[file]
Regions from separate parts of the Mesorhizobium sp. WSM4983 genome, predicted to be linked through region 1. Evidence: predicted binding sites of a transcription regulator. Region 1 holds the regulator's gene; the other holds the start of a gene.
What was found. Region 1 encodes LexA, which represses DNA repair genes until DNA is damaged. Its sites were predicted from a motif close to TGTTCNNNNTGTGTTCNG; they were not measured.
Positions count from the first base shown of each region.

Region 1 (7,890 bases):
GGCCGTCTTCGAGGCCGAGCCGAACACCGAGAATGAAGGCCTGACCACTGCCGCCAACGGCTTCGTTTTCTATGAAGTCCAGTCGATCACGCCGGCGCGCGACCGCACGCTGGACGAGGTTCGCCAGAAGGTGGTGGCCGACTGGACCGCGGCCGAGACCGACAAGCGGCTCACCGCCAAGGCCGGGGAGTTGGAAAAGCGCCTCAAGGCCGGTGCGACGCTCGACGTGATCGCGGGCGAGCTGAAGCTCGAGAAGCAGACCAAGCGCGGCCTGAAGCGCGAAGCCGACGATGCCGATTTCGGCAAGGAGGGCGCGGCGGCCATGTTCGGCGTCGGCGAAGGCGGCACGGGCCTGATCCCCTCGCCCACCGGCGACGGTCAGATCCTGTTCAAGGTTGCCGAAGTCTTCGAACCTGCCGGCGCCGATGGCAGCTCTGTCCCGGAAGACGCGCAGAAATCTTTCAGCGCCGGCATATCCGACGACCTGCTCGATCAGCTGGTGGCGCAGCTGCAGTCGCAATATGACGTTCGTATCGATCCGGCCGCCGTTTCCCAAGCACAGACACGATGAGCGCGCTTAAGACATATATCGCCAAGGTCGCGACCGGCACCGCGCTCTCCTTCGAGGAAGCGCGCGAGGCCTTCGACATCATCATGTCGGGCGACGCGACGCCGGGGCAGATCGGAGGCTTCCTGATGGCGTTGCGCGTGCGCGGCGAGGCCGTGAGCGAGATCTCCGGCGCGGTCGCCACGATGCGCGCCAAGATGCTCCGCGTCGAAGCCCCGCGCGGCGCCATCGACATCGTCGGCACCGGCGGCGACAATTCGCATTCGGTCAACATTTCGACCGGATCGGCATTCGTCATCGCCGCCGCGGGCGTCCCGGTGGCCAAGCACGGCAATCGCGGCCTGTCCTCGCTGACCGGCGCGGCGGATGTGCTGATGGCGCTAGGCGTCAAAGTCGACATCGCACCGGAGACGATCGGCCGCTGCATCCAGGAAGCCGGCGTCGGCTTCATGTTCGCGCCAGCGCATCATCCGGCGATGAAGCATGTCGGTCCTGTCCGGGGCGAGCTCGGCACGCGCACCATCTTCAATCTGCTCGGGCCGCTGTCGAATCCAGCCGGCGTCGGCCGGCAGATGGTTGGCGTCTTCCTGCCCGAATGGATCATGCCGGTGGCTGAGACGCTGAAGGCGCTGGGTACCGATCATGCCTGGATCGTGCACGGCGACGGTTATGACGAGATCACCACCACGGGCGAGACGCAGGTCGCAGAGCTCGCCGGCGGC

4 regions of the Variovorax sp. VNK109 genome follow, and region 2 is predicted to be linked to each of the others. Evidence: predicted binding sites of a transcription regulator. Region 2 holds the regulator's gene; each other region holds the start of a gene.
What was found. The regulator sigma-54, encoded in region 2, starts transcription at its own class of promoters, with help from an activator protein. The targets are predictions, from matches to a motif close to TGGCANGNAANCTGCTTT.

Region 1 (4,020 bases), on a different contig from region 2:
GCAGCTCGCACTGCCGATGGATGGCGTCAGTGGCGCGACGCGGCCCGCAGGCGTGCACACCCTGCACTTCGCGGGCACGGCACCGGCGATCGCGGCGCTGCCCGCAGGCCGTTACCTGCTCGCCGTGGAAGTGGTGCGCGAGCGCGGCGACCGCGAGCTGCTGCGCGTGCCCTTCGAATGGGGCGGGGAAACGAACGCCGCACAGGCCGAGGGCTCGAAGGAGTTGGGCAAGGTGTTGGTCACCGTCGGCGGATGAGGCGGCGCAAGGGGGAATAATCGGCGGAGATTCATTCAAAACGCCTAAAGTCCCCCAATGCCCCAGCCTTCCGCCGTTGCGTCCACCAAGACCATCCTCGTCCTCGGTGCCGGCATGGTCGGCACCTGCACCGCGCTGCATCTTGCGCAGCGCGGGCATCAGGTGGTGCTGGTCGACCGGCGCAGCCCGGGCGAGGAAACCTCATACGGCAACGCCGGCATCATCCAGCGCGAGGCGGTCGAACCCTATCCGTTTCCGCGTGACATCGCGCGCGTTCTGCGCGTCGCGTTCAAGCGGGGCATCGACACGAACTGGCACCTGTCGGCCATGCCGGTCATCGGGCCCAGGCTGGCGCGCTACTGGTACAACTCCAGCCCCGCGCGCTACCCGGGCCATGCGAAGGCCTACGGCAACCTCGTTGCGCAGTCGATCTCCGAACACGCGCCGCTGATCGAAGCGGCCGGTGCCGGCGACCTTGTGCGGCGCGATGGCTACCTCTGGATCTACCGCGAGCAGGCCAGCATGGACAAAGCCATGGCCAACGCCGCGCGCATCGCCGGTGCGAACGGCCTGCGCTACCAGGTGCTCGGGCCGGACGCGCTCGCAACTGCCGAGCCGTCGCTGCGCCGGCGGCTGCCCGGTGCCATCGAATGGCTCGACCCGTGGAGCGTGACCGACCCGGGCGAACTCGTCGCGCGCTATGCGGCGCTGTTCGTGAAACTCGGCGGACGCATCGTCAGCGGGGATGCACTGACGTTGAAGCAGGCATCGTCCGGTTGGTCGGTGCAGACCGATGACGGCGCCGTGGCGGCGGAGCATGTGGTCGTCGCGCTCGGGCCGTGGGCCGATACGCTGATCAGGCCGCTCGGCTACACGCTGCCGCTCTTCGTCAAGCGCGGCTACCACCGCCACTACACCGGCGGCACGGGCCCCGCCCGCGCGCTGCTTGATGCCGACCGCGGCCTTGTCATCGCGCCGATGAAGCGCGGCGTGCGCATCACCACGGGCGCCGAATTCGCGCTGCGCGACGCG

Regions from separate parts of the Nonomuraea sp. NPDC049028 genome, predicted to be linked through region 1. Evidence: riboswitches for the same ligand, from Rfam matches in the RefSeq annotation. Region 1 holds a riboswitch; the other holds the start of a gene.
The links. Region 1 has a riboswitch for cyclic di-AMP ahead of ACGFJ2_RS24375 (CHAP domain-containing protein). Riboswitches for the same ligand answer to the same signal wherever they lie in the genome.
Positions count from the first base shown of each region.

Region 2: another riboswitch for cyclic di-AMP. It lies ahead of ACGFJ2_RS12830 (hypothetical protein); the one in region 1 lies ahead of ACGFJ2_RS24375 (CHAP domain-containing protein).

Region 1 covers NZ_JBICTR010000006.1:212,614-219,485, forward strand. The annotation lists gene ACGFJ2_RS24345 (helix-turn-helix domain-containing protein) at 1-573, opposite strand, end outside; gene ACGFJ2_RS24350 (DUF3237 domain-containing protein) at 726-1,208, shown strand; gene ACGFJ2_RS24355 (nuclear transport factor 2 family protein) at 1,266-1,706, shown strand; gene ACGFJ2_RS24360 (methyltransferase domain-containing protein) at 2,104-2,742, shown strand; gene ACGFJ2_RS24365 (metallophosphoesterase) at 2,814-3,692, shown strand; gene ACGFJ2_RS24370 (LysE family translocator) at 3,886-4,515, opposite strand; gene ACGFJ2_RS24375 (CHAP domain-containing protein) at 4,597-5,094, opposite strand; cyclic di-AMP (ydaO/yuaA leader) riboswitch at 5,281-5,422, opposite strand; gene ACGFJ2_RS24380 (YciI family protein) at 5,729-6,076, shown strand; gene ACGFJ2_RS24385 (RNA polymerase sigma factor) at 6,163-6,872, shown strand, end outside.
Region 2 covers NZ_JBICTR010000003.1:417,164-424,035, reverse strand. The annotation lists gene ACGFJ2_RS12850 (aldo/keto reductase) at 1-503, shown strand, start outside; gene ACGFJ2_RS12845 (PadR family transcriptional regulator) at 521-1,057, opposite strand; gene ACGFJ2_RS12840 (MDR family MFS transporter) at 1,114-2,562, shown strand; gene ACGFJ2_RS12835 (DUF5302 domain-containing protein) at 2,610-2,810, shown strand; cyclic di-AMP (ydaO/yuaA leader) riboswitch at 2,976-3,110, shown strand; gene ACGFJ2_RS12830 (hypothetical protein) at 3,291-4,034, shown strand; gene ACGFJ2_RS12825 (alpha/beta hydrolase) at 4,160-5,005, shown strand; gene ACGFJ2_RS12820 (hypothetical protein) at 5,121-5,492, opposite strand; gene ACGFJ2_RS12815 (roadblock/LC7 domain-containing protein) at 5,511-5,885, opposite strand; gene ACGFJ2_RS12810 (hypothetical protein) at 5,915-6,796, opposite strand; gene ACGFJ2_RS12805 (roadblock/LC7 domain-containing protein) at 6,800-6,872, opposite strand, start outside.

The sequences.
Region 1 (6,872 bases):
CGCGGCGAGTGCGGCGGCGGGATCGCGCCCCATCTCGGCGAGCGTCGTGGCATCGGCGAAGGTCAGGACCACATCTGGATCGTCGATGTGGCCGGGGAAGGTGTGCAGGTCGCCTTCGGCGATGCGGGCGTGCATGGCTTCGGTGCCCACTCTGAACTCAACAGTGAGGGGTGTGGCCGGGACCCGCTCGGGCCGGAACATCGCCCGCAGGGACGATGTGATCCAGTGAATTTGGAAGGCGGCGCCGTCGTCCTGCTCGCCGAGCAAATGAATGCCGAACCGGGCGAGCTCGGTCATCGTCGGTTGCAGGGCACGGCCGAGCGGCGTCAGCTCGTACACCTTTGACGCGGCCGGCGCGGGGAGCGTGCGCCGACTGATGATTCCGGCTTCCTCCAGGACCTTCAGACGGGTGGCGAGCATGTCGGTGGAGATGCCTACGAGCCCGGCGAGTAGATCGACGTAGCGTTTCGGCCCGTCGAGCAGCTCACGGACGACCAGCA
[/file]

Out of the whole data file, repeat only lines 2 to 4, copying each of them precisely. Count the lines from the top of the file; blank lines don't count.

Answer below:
What was found. Region 1 encodes LexA, which represses DNA repair genes until DNA is damaged. Its sites were predicted from a motif close to TGTTCNNNNTGTGTTCNG; they were not measured.
Positions count from the first base shown of each region.

Region 1 (7,890 bases):